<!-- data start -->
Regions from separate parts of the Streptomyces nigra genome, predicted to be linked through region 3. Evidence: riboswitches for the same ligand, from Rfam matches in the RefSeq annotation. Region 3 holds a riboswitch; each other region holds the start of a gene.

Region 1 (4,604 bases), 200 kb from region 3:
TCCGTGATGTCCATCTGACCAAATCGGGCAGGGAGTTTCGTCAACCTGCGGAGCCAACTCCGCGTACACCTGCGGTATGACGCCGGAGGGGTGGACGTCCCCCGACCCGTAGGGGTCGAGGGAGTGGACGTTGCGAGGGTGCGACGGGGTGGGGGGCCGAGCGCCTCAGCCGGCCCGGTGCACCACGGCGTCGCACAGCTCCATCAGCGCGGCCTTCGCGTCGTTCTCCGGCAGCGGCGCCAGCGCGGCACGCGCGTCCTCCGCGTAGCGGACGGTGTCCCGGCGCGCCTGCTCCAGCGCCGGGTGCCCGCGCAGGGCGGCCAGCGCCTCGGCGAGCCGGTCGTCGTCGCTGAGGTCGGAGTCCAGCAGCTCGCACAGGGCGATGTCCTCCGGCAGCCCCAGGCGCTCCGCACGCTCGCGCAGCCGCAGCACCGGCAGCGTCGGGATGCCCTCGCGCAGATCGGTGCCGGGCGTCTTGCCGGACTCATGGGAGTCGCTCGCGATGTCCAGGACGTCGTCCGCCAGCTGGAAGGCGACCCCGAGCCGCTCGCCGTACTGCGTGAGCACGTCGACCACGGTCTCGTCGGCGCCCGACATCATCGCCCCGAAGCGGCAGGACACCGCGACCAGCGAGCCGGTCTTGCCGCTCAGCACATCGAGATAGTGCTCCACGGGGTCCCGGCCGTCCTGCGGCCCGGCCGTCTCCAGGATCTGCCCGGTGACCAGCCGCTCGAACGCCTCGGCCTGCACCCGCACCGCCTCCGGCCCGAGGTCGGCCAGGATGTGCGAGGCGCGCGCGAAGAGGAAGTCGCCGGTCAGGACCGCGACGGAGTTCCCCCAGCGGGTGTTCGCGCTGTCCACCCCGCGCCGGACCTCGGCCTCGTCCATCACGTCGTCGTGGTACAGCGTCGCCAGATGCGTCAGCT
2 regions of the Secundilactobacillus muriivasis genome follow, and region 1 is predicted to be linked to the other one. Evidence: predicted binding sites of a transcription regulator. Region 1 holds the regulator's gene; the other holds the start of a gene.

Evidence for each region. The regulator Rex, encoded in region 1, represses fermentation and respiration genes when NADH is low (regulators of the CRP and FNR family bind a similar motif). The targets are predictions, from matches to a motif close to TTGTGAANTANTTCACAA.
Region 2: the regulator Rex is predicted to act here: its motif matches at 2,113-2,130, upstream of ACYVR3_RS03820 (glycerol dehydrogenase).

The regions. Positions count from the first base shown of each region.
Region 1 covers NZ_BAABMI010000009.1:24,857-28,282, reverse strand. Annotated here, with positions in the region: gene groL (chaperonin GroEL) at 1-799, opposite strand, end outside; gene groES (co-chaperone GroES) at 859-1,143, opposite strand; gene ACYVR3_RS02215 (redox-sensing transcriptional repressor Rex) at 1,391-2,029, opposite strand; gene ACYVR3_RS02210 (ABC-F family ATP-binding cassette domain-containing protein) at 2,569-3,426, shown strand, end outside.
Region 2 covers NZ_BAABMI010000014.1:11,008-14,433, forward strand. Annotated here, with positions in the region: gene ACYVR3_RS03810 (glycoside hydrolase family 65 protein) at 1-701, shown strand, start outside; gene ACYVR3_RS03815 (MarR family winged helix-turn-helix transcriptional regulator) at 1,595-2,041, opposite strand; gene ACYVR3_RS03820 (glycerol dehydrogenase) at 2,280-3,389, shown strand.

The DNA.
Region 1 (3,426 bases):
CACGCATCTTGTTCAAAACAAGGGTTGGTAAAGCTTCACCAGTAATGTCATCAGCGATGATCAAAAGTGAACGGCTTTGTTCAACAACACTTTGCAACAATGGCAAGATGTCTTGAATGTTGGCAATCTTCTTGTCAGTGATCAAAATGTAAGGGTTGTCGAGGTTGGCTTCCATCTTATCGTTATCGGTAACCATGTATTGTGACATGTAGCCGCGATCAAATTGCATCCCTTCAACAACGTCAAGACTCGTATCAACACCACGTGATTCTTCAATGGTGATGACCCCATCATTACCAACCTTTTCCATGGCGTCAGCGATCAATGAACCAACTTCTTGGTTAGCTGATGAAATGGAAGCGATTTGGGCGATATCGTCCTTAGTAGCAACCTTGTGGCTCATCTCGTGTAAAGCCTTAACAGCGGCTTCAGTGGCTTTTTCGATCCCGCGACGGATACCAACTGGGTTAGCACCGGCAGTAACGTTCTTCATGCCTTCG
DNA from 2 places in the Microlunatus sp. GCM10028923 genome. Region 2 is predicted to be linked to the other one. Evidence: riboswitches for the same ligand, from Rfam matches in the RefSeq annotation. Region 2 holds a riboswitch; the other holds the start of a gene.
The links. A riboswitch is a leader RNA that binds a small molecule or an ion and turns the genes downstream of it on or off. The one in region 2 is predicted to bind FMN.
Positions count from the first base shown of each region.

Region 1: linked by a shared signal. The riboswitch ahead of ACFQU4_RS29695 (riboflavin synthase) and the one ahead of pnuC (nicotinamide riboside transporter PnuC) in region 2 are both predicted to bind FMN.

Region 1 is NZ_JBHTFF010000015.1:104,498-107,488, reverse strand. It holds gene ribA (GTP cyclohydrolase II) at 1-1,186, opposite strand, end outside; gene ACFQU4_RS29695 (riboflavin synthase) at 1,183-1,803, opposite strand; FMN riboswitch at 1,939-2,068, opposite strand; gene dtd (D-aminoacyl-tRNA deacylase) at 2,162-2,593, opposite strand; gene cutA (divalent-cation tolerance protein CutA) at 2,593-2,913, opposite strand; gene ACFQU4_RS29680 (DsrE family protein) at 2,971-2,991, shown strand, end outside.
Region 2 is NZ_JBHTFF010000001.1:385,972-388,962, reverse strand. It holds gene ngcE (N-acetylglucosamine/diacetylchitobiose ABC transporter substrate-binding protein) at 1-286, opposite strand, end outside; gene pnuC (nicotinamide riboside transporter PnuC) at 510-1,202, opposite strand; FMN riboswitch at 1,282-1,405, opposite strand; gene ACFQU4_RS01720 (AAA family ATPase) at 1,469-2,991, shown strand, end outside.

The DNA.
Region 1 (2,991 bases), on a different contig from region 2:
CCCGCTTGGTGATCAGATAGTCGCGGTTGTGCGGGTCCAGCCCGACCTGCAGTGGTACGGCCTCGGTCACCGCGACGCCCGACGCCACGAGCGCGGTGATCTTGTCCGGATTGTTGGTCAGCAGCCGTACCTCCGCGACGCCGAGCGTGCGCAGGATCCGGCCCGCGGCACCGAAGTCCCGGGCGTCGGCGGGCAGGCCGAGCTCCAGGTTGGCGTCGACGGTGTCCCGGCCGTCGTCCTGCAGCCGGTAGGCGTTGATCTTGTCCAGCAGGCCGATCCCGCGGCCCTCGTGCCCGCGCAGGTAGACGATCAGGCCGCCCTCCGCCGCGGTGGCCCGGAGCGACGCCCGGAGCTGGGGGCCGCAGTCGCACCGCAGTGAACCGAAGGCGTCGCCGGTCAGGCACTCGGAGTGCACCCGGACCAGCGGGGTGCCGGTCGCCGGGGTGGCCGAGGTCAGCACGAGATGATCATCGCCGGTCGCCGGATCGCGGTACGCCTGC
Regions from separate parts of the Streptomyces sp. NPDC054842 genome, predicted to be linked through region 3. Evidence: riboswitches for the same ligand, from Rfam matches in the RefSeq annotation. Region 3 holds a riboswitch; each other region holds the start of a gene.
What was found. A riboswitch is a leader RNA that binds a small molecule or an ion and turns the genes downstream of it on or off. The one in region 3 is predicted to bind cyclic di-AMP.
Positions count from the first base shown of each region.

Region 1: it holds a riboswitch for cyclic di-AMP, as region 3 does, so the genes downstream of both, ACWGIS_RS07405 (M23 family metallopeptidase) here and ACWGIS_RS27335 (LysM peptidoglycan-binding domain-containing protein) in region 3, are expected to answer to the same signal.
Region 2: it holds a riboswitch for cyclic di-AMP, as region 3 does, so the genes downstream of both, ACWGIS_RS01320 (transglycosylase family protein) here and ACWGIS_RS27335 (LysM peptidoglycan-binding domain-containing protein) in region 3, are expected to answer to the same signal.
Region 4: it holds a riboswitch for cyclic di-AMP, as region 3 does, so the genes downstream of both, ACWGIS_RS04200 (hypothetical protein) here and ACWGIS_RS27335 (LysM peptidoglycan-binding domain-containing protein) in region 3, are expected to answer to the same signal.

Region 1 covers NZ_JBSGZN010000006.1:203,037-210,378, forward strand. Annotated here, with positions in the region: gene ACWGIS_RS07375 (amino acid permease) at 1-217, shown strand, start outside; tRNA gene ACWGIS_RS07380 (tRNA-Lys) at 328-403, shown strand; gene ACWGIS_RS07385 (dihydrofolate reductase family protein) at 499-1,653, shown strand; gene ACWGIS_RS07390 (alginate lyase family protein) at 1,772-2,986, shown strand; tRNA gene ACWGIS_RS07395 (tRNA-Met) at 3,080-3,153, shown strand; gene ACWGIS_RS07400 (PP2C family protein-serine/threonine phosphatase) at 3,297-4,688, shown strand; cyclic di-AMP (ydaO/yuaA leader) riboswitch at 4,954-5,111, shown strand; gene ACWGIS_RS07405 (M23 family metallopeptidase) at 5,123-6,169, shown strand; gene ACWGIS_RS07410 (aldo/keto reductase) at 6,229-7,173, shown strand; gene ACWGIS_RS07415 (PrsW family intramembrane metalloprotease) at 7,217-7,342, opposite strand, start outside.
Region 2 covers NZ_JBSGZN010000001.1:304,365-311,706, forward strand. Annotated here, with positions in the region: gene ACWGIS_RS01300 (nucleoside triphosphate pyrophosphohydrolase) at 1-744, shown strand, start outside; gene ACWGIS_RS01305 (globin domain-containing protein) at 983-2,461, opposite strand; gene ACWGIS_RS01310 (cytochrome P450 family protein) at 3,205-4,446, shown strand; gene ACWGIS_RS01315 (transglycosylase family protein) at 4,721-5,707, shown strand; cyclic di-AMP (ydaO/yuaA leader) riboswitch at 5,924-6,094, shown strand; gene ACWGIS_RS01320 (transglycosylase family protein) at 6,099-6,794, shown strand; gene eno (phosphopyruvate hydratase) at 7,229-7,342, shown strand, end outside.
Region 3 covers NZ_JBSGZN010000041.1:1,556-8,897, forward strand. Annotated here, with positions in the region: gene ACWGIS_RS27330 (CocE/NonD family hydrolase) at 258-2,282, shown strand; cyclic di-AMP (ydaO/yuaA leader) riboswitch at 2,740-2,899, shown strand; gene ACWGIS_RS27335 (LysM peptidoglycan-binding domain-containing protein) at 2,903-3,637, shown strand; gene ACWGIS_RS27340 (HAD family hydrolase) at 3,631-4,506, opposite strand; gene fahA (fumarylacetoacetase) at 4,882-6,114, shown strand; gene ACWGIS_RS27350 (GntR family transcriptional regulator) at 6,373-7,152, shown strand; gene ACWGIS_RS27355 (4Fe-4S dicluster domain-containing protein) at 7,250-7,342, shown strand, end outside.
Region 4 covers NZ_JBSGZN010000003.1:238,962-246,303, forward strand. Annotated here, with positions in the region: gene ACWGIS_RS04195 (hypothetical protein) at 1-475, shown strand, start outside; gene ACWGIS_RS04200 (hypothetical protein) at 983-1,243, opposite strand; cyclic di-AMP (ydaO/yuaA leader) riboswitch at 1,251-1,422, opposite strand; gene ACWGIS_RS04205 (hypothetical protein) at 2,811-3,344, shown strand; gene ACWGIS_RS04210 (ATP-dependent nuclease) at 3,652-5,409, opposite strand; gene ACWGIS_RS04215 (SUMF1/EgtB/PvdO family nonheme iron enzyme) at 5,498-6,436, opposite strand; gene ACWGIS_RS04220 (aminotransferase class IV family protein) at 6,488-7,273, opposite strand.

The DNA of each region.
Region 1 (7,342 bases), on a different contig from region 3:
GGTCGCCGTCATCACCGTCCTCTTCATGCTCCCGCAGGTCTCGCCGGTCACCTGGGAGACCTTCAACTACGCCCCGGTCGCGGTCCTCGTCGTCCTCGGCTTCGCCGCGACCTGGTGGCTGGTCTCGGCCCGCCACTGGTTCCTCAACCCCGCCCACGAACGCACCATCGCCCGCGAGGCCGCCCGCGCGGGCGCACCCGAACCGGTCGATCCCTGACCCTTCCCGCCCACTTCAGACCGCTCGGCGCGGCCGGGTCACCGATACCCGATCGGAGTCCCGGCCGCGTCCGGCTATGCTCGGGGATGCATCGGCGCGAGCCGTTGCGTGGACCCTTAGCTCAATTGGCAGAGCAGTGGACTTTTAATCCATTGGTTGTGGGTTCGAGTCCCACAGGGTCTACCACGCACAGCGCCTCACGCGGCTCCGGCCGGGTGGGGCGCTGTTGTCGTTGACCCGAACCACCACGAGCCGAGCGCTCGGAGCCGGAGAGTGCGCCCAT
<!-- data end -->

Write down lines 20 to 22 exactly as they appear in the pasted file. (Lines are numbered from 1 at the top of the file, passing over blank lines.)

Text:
Region 1 (2,991 bases), on a different contig from region 2:
CCCGCTTGGTGATCAGATAGTCGCGGTTGTGCGGGTCCAGCCCGACCTGCAGTGGTACGGCCTCGGTCACCGCGACGCCCGACGCCACGAGCGCGGTGATCTTGTCCGGATTGTTGGTCAGCAGCCGTACCTCCGCGACGCCGAGCGTGCGCAGGATCCGGCCCGCGGCACCGAAGTCCCGGGCGTCGGCGGGCAGGCCGAGCTCCAGGTTGGCGTCGACGGTGTCCCGGCCGTCGTCCTGCAGCCGGTAGGCGTTGATCTTGTCCAGCAGGCCGATCCCGCGGCCCTCGTGCCCGCGCAGGTAGACGATCAGGCCGCCCTCCGCCGCGGTGGCCCGGAGCGACGCCCGGAGCTGGGGGCCGCAGTCGCACCGCAGTGAACCGAAGGCGTCGCCGGTCAGGCACTCGGAGTGCACCCGGACCAGCGGGGTGCCGGTCGCCGGGGTGGCCGAGGTCAGCACGAGATGATCATCGCCGGTCGCCGGATCGCGGTACGCCTGC
Regions from separate parts of the Streptomyces sp. NPDC054842 genome, predicted to be linked through region 3. Evidence: riboswitches for the same ligand, from Rfam matches in the RefSeq annotation. Region 3 holds a riboswitch; each other region holds the start of a gene.